The goal was not only to create the epic vessel, but to do it in original style not seen anywhere else… exploiting the natural grains and colors of the woods used. There is no paint or stain in this. It is coated with clear gloss polyurethane and rests on a 3/8″ stainless steel rod fixed into the black walnut base sporting the starfleet emblem.


Flipped Iceberg: Shooting in Antarctica

Alex Cornell: This is a behind-the-scenes video of the flipped iceberg photos we shot in Antarctica. The video includes an overview of the gear used, a Lightroom editing screencast, some unreleased video of the iceberg, and a brief rundown of press outreach and monitoring viral analytics.

Flipped iceberg in Antarctica -- Alex Cornell

(via Daring Fireball)

Blue Snowball
Life on the Internet

Making podcasts: Great advice from the professionals

Various professional podcasters talk about how they make great podcasts…

Jason Snell is a tech writer who hosts several podcasts while guesting on many more. He has written several excellent blog posts about podcasting, starting with some general advice: Don’t be intimidated.

“The great thing about podcasting is that anyone can do it. You don’t need to have access to a broadcasting company’s radio transmitter and studios packed with equipment. You can reach people with your voice right now.”

QuickTime Player

QuickTime Player is a great podcast recording tool, and it’s on every Mac.

Jason then followed up with How I podcast: Recording and Editing, two posts full of practical advice.

“Not to get all philosophical on you, but editing audio is a lot of work, and depending on what kind of a podcast you’re producing, most of it is probably not necessary. Just because you can edit a podcast within an inch of its life—clearing out pauses, removing every um and uh and awkward pause and spoken digression—doesn’t mean you must.”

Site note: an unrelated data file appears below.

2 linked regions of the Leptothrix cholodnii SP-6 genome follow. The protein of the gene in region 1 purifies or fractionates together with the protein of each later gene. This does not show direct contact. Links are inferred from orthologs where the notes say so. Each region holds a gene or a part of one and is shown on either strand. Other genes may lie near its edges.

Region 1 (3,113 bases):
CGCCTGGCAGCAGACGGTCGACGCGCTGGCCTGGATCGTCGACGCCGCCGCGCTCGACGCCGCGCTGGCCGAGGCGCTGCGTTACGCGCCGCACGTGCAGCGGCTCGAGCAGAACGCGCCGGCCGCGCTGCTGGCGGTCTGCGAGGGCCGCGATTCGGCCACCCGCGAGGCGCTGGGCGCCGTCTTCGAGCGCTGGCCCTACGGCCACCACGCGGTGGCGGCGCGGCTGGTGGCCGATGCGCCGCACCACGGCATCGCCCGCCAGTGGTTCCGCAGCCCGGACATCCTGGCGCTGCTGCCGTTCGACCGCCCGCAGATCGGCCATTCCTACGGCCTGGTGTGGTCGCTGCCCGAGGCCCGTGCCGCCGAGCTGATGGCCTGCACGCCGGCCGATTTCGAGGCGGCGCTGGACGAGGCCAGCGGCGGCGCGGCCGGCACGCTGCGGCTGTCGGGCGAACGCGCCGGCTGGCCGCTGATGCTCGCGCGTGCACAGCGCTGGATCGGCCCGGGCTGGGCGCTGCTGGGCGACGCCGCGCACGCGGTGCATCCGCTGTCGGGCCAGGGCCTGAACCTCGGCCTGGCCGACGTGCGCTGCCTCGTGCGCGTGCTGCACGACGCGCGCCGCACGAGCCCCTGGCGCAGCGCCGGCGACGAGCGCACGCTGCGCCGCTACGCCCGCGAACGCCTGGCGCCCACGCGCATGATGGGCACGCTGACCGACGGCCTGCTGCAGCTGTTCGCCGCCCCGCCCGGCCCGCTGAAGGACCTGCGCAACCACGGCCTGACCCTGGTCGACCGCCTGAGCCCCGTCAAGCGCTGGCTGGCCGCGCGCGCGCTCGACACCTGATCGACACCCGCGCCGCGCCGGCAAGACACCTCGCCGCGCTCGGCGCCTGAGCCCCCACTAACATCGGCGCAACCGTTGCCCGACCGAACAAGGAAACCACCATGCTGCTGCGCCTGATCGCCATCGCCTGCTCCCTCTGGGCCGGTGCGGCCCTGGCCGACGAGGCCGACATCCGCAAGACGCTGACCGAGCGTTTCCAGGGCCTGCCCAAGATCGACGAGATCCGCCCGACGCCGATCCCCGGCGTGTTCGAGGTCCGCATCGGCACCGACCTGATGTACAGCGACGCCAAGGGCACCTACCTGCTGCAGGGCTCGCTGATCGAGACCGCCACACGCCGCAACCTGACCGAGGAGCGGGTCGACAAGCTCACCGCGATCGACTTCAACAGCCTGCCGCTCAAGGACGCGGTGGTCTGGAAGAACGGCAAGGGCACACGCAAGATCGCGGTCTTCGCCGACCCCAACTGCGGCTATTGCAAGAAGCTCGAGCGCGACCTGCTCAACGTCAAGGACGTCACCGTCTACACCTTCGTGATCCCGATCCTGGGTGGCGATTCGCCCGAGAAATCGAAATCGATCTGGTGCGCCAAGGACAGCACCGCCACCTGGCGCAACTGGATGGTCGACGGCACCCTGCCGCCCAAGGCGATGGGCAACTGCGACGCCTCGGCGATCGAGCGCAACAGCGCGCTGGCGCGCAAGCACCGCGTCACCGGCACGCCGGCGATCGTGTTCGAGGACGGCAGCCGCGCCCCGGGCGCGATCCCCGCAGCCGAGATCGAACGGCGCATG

Marco Arment has some strong opinions on the importance of improving the technical quality of your podcast:

“Making your podcast easy to listen to is worth some effort.”

“Just as blogs need sensible fonts, colors, layouts, and spacing to be comfortably readable, podcasts need to be listenable. And you can’t make easily listenable podcasts without at least basic equipment and production.”

Dan Benjamin is founder of the 5by5 podcast network and has shared a great deal of information at podcastmethod.co. There’s a comprehensive equipment guide, a series of podcasts (of course) and this video on proper microphone technique

Alex Blumberg is a public radio producer known for his work with This American Life and Planet Money. He recently co-founded Gimlet Media, a podcast network. Alex documented the early days of his new company in the network’s first podcast, StartUp).

Tim Ferriss interviewed Blumberg for his own podcast: How to Create a Blockbuster Podcast. It’s a special two-part episode, and the second part is a 40 minute excerpt from a masterclass Alex taught on creativeLIVE, on the art of the interview, what to ask, the power of the right question, and more.

Amongst other things Blumberg advises that you don’t ask yes or no questions, instead ask “tell me about the time when…” or “tell me the story of…” questions.

Those links again:

See also: How to script and record narration for video.

Shape of things to come

Anti-paparazzi dazzle scarf